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‘Housekeeping for Beginners’ Review: A Delightful Dramatic Comedy About a Blended Family of Queer and Roma Outcasts

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Winner of the Queer Lion Award at the Venice Film Festival, where it premiered in the Horizons section, writer-director Goran Stolevski’s Housekeeping for Beginners (Domakinstvo za pocetnici) is a fizzy, huggable portrait of a self-made, roughly blended queer family.

Set in North Macedonia, where Stolevski was born and spent part of his childhood (he’s now mostly based in Australia), this naturalistic comedy-drama unfolds in a large house in the hills above the capital city Skopje, where social worker Dita (Anamaria Marinca, from 4 Months, 3 Weeks and 2 Days) lives with her partner Sauda (Alina Serban), Sauda’s kids, their gay male friend Toni (Vladimir Tintor) and assorted waifs and strays. But when tragedy strikes, this makeshift family has to pull together to protect one another, which doesn’t come naturally for some of them. Already acquired by Focus and Universal before its debut, Housekeeping should find an audience easily thanks to its compelling, compassionate nature.

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Venue: Venice Film Festival (Horizons)
Cast: Anamaria Marinca, Alina Serban, Samson Selim, Mia Mustafa, Vladimir Tintor, Dzada Selim, Ajse Useini,
Aleksandra Pesevska, Rozafa Celaj, Sara Klimoska
Distribution: Focus Features/Universal
Director/screenwriter: Goran Stolevski
1 hour 47 minutes

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Thanks to backstory adeptly woven into the improvisational dialogue, we learn that Dita is ethnically Kosovar, which means she can “pass” in wider North Macedonian society more easily than quick-tempered Sauda, who is from a Roma background. (The Roma ethnic minority still faces racist prejudice throughout the Balkans.) The two women have set up house together in the home Dita inherited from her late parents, and live there with Sauda’s daughters, teenager Vanessa (Mia Mustafa) and six-year-old Mia (Dzada Selim, a total scene-stealer), as well as Toni, who brings a steady procession of temporary lovers in and out the door. There are also a couple of teen lesbians who’ve been thrown out of their own homes to whom Dita and Sauda have offered shelter. There’s a sense that a goodly portion of the local gay and Roma communities have crashed on the couches in the house at one point or another.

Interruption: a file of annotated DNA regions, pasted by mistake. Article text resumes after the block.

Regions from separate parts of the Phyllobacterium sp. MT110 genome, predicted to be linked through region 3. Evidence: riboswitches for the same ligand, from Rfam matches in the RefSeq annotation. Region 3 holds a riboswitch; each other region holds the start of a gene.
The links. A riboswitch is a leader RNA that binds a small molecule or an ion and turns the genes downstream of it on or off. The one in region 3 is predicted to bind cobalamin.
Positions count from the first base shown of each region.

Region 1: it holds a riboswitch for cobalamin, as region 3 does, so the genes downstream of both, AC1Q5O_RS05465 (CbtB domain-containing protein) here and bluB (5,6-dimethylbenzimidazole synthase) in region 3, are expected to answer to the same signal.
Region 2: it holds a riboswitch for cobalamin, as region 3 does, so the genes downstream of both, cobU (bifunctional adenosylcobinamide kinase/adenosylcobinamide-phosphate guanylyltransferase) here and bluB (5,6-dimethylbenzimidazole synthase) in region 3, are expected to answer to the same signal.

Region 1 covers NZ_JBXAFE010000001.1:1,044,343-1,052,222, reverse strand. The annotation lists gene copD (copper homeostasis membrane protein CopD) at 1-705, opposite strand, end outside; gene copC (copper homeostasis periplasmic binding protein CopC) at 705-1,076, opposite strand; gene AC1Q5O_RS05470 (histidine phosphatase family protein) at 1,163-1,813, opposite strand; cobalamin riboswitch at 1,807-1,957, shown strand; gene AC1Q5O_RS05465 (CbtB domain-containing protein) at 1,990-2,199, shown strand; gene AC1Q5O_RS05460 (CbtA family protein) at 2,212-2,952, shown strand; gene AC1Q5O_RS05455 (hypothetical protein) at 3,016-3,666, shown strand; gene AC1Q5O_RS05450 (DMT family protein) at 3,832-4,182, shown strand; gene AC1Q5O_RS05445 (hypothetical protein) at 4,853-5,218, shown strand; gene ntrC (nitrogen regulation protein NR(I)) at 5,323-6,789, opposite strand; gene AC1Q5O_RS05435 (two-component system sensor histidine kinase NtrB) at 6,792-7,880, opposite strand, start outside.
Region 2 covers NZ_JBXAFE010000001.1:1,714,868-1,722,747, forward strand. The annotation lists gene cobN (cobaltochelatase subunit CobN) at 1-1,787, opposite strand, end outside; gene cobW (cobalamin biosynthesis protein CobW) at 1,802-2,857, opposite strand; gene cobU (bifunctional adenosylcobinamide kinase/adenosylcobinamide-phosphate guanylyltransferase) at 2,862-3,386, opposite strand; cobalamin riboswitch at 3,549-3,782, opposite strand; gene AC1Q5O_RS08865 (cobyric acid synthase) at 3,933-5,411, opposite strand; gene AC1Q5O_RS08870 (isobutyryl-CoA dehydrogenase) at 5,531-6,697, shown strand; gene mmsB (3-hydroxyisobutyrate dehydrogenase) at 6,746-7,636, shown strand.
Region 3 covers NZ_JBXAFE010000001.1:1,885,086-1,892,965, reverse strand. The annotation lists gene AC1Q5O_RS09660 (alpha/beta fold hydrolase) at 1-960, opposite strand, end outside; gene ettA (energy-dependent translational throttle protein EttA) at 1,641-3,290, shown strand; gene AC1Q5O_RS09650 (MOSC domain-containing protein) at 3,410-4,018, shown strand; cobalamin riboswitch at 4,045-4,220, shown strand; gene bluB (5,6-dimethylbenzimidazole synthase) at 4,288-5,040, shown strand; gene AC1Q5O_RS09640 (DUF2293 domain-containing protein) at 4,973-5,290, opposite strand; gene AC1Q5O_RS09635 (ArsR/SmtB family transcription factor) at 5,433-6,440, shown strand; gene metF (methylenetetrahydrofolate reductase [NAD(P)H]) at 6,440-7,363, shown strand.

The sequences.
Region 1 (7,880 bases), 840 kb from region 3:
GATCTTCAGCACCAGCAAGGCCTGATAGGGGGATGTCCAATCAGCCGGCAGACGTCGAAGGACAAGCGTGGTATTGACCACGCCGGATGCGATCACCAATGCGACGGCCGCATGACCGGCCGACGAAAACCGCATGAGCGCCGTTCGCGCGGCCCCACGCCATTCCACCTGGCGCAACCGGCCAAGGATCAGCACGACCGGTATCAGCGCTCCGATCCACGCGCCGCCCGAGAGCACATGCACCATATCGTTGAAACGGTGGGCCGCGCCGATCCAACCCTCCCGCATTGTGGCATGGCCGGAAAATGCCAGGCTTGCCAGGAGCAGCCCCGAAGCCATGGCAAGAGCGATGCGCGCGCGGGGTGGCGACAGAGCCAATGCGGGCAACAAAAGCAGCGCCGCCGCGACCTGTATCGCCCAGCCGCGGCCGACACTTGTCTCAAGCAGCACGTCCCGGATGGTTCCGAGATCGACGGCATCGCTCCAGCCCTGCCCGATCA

As the film opens, we meet the latest arrival to this menage, Ali (Samson Selim), a Roma youth who has just spent the night with Toni but who’s already proved a hit with little Mia, especially as he and the girls all share a taste for dancing to banging pop in the living room. While they’re rocking out, however, Sauda and Dita are getting the news that Sauda has terminal cancer and not long left. Well aware how vulnerable her children will be when she’s gone, she begs Dita and Toni to take care of them even though the two of them are not the most parentally inclined of people.

Although Sauda’s death casts an inevitable gloom over the story a third of the way in, Stolevski (who made last year’s Of an Age) wrings a surprising amount of comedy out of the situation. He demonstrates a sure touch with non-professional and younger actors, drawing out very accomplished performances, particularly from Selim as the flamboyant but warmhearted Ali. Similarly, the scenes among the Roma people feel authentic but not prettified, offering a glimpse of how rough life is in this oppressed community.

Still, there’s hope tolerance is growing based on one of the funniest interchanges in the film, when the characters come looking for an AWOL Ali and get nowhere when they ask people if they know him — until they say they’re looking for “gay Ali.” “Oh yeah, he’s in such and such a house,” is roughly the reply. It’s not much, but it’s a sign that attitudes are changing in Skopje, the Balkans and far beyond, even if there’s still a long way to go.  

Full credits

Venue: Venice Film Festival (Horizons)
Cast: Anamaria Marinca, Alina Serban, Samson Selim, Mia Mustafa, VladimirTintor, Dzada Selim, Ajse Useini,
Aleksandra Pesevska, Rozafa Celaj, Sara Klimoska
Distribution: Focus Features/Universal
Production companies: List Production, Madants, Kinorama, Sense Production, Industria Film, Film i Vast, Common Ground Pictures, Causeway Films, Tango Entertainment, New Europe Film Sales, Adelaide Film Festival
Director/screenwriter/editor: Goran Stolevski
Producers: Marija Dimitrova, Klaudia Smieja-Rostworowska, Ankica Juric Tilic, Beata Rzezniczek, Milan Stojanovic, Blerta Basholli
Executive Producers: Tim Headington, Lia Buman, Ana Leocha, Marcin Luczaj, Jan Naszewski, Anthony Muir, Rebecka Beckman
Co-producers: Kristina Borjeson, Jonas Kellagher, Kristina Ceyton, Sam Jennings
Director of Photography: Naum Doksevski
Production designer: Anna Rzezniczek
Costume designer: Roza Trajceska Ristovska
Sound designer: Emma Bortignon
Music: Alen Sinkauz, Nenad Sinkauz
Casting: Milka Ancevska
Sales: New Europe Film Sales
1 hour 47 minutes

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